Good education and skills are important requisites for finding a job. In Iceland, 77% of adults aged 25-64 have completed upper secondary education, lower than the OECD average of 78%. Around 77% of men have successfully completed high school, compared with 78% of women. In terms of the quality of its educational system, the average student scored 481 in reading literacy, maths and science in the OECD’s Programme for International Student Assessment (PISA). This score is lower than the OECD average of 486. On average in Iceland, girls outperformed boys by 15 points, a much wider gap than the OECD average of 2 points.

In terms of health, life expectancy at birth in Iceland is 23 years, two years higher than the OECD average of 80 years. Life expectancy for women is 84 years, compared with 80 for men. The level of atmospheric PM2.5 – tiny air pollutant particles small enough to enter and cause damage to the lungs – is 3.0 micrograms per cubic meter, much lower than the OECD average of 13.9 micrograms per cubic meter. Iceland also does well in terms of water quality, as 99% of people say they are satisfied with the quality of their water, considerably higher than the OECD average of 81%, and the highest rates in the OECD.

Concerning the public sphere, there is a strong sense of community and high levels of civic participation in Iceland, where 98% of people believe that they know someone they could rely on in time of need, the highest rate in the OECD, where the average is 89%. Voter turnout, a measure of citizens’ participation in the political process, was 79% during recent elections; higher than the OECD average of 68%. Voter turnout for the top 20% of the population is an estimated 86% and for the bottom 20% it is an estimated 74%, slightly narrower than the OECD average gap of 13 percentage points.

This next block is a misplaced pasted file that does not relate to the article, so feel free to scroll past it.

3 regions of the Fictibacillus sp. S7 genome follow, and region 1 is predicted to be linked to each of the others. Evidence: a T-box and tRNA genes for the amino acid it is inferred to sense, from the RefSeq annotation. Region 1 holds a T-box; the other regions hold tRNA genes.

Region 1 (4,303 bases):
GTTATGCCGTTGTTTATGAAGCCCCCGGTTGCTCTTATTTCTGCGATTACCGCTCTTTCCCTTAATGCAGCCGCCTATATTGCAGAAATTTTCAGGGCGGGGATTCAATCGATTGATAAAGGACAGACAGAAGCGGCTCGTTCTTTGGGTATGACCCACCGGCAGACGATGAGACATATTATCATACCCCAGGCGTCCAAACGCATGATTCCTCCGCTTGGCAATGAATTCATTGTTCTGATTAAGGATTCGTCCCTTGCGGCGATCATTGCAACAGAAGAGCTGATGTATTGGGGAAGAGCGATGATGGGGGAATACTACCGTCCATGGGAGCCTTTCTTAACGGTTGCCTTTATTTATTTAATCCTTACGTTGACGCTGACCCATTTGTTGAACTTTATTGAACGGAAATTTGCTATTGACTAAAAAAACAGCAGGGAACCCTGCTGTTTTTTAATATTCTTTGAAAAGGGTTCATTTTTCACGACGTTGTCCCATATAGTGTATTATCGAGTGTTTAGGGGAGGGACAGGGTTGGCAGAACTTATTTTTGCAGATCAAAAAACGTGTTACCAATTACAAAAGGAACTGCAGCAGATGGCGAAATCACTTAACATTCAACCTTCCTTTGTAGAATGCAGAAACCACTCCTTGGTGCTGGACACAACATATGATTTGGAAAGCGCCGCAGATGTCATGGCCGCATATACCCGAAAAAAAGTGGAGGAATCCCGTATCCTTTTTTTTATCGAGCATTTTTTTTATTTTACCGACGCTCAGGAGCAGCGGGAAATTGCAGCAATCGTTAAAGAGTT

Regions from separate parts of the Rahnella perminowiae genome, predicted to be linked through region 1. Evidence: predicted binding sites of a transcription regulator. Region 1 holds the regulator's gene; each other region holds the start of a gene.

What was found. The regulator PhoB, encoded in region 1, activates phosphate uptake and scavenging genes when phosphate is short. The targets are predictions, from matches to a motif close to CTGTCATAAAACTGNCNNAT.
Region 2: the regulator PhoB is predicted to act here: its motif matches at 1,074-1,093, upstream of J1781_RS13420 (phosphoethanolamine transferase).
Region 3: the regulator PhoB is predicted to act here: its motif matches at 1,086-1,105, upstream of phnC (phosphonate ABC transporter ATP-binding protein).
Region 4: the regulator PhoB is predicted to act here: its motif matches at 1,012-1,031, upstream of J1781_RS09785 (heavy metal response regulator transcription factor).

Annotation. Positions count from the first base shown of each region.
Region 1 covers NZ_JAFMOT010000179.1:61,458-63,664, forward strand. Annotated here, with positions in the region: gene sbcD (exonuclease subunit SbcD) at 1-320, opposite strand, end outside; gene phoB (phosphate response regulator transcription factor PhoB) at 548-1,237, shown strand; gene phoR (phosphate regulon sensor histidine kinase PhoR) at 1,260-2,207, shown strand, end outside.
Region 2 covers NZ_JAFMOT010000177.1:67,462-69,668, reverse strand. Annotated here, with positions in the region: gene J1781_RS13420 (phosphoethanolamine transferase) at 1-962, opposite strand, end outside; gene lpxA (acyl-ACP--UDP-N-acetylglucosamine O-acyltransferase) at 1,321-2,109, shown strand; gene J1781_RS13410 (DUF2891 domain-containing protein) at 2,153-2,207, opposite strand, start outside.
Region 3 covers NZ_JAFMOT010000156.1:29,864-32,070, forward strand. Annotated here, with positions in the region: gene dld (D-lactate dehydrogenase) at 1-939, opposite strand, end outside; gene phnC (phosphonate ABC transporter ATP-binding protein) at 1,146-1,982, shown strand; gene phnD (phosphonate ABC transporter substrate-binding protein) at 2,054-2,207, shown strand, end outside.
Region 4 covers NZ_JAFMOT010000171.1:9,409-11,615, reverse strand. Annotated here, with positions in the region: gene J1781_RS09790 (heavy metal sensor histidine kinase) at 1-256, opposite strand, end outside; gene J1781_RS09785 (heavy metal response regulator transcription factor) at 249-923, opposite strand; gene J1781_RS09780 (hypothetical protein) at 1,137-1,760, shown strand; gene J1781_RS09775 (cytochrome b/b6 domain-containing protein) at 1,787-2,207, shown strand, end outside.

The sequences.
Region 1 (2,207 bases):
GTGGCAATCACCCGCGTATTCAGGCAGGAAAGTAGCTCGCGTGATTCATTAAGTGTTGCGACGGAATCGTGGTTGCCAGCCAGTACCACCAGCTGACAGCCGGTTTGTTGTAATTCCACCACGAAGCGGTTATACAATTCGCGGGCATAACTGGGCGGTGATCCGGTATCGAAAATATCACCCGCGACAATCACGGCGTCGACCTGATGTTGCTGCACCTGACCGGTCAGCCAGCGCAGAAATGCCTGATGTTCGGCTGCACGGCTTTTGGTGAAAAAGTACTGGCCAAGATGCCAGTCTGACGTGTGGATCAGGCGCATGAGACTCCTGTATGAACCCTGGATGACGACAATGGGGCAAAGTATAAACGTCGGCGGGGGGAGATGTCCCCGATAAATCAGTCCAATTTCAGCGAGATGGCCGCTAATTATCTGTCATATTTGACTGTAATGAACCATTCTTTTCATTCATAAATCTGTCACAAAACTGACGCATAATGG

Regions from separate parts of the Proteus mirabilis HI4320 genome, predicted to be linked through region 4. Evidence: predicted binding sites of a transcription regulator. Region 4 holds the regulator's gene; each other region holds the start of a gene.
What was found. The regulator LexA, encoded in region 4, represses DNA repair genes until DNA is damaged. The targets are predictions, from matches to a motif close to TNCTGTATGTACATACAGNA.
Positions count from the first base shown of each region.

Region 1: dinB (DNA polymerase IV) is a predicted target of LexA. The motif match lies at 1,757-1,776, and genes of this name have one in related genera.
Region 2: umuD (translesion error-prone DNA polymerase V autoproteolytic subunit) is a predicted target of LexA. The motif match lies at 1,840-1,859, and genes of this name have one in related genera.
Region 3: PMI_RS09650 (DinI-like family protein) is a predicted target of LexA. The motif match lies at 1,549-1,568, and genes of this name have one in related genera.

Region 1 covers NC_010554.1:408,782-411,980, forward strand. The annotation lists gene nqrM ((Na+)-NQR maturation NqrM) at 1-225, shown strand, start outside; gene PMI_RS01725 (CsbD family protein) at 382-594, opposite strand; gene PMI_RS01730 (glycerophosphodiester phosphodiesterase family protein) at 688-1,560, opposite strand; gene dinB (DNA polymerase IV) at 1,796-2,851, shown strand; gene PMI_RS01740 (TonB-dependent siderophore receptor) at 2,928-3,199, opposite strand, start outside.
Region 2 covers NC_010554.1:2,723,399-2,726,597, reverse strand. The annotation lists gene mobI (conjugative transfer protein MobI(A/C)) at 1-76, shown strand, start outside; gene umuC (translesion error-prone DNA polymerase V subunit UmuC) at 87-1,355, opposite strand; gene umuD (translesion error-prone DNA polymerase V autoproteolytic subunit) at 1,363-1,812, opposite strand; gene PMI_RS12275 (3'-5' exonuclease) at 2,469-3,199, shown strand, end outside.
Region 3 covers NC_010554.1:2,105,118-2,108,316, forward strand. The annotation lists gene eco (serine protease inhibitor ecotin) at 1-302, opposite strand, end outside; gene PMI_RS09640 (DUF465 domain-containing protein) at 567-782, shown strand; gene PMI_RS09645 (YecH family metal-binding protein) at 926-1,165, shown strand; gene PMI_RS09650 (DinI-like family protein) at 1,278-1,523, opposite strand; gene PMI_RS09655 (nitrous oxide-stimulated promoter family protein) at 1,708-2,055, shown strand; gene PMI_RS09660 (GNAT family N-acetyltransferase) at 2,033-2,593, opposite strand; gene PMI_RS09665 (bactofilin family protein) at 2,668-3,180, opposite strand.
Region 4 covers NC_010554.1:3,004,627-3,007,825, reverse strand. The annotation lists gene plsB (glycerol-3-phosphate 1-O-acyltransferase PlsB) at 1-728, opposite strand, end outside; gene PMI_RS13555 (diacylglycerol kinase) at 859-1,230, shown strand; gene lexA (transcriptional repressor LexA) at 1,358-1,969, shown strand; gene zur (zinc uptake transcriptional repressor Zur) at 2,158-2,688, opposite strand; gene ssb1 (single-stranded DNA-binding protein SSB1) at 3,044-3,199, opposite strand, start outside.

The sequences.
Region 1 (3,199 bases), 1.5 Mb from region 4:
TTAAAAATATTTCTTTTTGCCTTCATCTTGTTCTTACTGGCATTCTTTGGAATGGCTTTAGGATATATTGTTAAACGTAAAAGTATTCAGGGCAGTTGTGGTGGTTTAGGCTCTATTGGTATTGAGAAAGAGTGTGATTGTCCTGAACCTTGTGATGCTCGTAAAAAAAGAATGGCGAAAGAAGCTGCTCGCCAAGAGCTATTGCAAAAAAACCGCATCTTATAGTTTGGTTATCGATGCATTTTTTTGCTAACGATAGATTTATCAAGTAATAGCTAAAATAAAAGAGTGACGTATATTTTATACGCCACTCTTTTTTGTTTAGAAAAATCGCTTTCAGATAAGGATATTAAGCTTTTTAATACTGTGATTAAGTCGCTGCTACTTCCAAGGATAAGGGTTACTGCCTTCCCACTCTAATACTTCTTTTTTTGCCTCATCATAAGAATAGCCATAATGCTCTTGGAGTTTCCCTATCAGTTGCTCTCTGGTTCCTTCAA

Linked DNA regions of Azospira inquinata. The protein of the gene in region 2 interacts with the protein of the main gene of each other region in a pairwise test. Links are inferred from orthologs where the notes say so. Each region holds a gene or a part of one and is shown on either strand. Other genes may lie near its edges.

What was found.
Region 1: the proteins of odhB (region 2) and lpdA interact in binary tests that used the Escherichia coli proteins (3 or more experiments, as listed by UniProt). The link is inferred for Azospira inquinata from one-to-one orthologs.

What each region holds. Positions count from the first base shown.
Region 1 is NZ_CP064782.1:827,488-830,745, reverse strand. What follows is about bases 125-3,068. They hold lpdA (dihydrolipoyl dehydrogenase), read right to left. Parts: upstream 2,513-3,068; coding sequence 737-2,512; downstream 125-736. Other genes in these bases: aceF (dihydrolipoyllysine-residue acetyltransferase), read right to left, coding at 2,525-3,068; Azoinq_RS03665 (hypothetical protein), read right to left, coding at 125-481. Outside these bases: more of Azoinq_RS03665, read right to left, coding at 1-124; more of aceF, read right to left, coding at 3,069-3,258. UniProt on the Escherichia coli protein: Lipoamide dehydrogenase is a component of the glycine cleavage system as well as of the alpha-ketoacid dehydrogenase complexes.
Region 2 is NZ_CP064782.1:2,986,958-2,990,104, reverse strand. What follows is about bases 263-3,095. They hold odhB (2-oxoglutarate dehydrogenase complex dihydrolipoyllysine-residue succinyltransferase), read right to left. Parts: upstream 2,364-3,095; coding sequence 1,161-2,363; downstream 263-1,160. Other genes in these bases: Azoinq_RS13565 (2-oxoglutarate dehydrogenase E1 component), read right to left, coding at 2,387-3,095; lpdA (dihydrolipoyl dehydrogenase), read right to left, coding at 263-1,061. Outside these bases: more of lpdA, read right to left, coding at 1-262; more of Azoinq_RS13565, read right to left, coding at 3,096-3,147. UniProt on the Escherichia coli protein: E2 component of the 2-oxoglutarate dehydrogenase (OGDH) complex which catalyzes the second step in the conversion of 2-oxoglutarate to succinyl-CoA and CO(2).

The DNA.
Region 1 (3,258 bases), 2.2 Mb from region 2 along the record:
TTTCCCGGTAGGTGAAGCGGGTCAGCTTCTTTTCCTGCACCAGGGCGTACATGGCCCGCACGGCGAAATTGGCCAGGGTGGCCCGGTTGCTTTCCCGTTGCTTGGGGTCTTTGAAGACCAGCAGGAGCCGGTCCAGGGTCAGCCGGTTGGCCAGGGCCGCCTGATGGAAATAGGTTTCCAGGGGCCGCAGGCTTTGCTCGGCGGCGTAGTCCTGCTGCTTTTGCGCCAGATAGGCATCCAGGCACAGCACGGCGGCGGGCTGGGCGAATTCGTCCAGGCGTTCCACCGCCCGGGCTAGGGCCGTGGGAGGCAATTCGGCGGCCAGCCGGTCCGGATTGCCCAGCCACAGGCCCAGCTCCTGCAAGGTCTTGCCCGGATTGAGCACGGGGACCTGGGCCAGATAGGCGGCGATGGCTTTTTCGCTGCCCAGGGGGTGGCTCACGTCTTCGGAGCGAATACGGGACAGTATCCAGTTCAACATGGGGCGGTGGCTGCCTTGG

Iceland performs well in many measures of well-being relative to most other countries in the Better Life Index. Iceland ranks at the top in jobs and earnings, environmental quality and social connections, and above the average in income and wealth, subjective well-being, health status, personal security, civic engagement, and education and skills. It ranks below average in housing and work-life balance. These rankings are based on available selected data.

Money, while it cannot buy happiness, is an important means to achieving higher living standards. In Iceland, the average household net-adjusted disposable income per capita is slightly lower than the OECD average of USD 33 604 a year.

In general, Icelanders are more satisfied with their lives than the OECD average. When asked to rate their general satisfaction with life on a scale from 0 to 10, Icelanders gave it a 7.5 grade on average, much higher than the OECD average of 6.5.

In terms of employment, 86% of people aged 15 to 64 in Iceland have a paid job, above the OECD employment average of 68%, and the highest rate in the OECD. Some 88% of men are in paid work, compared with 83% of women. Around 15% of employees work very long hours, more than the OECD average of 11%, with 24% of men working very long hours compared with just 6% of women.